Simply Wireless said his company had no connection with URDigital.com or
Advanced Digital Solutions 18 months ago when the chat room victims
indicate they signed up for their AT&T Wireless service. 

But not every victim ordered cell phone service online in recent months,
suggesting the data may have originally been taken from some other agency
that logs customer driver license and Social Security data. Five of the
victims interviewed by MSNBC.com said they didn't remember ordering a cell
phone online and don't recall entering their Social Security numbers or
driver's license numbers into any Web site. 
       
FRAUDULENT CHARGES SHOW UP

Experts say the victims could be dealing with the potential identity theft
for years; unlike credit card numbers, Social Security numbers and date of
birth information cannot be canceled and reissued. That's what
distinguishes this theft from other computer break-ins like the January
2000 theft from CDUniverse.com, when criminals stole 300,000 credit card
numbers from that e-commerce site.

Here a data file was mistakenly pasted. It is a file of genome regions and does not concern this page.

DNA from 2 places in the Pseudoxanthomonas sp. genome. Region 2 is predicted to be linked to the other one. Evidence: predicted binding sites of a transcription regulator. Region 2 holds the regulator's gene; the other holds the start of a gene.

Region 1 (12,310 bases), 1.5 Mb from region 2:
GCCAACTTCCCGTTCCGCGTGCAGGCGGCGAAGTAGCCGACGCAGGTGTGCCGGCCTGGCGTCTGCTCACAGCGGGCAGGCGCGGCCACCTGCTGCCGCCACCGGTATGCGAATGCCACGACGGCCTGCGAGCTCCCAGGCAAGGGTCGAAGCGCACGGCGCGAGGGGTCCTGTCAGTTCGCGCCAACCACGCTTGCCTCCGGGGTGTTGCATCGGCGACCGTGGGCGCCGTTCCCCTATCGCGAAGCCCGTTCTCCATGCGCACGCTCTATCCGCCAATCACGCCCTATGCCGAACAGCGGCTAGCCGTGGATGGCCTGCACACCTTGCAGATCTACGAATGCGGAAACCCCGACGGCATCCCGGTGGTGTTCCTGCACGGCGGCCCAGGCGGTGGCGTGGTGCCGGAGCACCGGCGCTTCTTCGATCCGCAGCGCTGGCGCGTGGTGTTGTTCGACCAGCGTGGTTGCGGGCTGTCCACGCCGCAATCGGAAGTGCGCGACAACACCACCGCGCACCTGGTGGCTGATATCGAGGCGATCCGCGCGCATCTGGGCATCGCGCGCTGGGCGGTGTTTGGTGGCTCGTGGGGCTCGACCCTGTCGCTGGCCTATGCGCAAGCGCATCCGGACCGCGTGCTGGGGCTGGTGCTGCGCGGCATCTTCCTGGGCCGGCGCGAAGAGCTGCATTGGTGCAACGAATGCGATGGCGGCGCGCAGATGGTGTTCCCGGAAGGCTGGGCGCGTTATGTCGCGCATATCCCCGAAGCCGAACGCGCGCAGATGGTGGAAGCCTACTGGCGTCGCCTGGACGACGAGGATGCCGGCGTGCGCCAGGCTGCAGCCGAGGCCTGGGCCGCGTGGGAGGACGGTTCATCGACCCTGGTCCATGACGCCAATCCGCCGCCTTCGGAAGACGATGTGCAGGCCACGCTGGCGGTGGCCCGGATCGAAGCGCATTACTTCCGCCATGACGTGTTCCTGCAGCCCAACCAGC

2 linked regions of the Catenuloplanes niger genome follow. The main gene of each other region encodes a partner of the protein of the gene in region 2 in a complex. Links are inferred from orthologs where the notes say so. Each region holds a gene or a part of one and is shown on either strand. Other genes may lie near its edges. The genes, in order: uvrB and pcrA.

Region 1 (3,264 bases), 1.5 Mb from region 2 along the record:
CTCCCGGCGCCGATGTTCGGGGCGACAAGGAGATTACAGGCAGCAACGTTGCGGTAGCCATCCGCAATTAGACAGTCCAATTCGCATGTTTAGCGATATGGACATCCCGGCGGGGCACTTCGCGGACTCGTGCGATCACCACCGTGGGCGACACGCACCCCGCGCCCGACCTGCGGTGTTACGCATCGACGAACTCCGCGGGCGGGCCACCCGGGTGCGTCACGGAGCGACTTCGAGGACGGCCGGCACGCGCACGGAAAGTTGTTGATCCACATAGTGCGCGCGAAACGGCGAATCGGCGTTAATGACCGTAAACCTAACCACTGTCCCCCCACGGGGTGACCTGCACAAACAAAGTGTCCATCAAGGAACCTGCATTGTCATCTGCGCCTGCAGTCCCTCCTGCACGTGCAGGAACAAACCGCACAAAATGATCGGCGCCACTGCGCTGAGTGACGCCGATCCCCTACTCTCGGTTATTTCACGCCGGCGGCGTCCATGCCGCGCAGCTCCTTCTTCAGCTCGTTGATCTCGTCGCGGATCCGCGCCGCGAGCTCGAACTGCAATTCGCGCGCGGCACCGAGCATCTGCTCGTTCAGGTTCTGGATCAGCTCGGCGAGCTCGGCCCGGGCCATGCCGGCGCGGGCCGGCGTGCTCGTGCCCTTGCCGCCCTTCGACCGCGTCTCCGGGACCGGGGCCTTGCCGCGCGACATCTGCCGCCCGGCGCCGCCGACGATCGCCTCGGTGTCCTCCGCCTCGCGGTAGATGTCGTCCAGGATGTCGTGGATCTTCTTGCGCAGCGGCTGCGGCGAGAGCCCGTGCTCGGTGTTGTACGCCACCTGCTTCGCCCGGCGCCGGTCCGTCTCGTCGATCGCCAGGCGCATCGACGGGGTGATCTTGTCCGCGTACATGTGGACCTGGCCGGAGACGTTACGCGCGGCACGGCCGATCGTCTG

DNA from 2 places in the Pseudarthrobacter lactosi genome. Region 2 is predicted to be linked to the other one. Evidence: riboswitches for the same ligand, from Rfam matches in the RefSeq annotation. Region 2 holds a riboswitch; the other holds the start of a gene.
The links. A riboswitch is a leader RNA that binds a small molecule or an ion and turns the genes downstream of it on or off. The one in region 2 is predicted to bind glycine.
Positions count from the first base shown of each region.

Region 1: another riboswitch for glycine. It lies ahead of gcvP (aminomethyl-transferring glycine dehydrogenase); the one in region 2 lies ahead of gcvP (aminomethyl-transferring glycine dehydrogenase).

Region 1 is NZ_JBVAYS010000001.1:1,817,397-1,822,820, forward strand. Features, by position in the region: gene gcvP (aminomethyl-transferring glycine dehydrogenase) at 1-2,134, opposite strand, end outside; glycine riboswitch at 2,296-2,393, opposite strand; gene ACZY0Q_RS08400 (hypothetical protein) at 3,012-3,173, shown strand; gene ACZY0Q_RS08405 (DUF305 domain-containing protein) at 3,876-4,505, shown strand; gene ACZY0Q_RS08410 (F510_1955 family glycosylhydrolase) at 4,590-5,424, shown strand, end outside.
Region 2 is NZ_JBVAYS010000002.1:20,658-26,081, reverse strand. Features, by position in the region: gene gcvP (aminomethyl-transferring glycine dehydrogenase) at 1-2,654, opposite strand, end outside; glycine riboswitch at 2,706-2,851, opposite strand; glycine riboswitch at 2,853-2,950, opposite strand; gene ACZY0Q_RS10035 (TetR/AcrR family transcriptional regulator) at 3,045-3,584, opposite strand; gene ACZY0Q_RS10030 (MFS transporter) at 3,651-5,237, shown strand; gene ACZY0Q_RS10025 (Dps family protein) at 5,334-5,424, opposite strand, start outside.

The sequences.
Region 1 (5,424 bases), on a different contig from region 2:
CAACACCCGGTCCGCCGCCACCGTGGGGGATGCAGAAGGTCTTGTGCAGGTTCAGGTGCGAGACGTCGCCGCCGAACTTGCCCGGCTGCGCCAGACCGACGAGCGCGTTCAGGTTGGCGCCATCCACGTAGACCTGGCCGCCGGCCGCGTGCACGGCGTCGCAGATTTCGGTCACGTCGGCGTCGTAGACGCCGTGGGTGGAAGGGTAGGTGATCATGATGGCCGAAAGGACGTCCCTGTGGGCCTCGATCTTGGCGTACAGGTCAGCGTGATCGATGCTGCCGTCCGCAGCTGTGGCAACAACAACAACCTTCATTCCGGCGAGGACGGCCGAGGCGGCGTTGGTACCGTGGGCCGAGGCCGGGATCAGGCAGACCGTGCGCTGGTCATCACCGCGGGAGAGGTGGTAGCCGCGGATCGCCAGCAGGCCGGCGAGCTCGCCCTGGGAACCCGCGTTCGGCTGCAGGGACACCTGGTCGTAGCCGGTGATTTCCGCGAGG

Theft of customer databases full of credit card numbers has been fairly
common since the CDUniverse incident, but there have been no widespread
reports of stolen databases that include social security numbers and
drivers' licenses. In the most famous identity theft incident to date, a
New York City restaurant worker managed to impersonate famous
personalities like Steven Spielberg, Warren Buffett, Martha Stewart and
Oprah Winfrey, and in some cases stole money from their brokerage
accounts.  But the driver had to steal each identity one at a time, via
imposter telephone calls and other "social engineering" tricks. 

The data which appeared in the chat room, which in some cases even
includes employer and job title, is already in active circulation among
the Internet's underground. About half of the victims contacted by
MSNBC.com had already discovered fraudulent charges on their credit cards
within the past week, soon after the stolen data was posted in the chat
room. But several others indicated their cards had been loaded with bad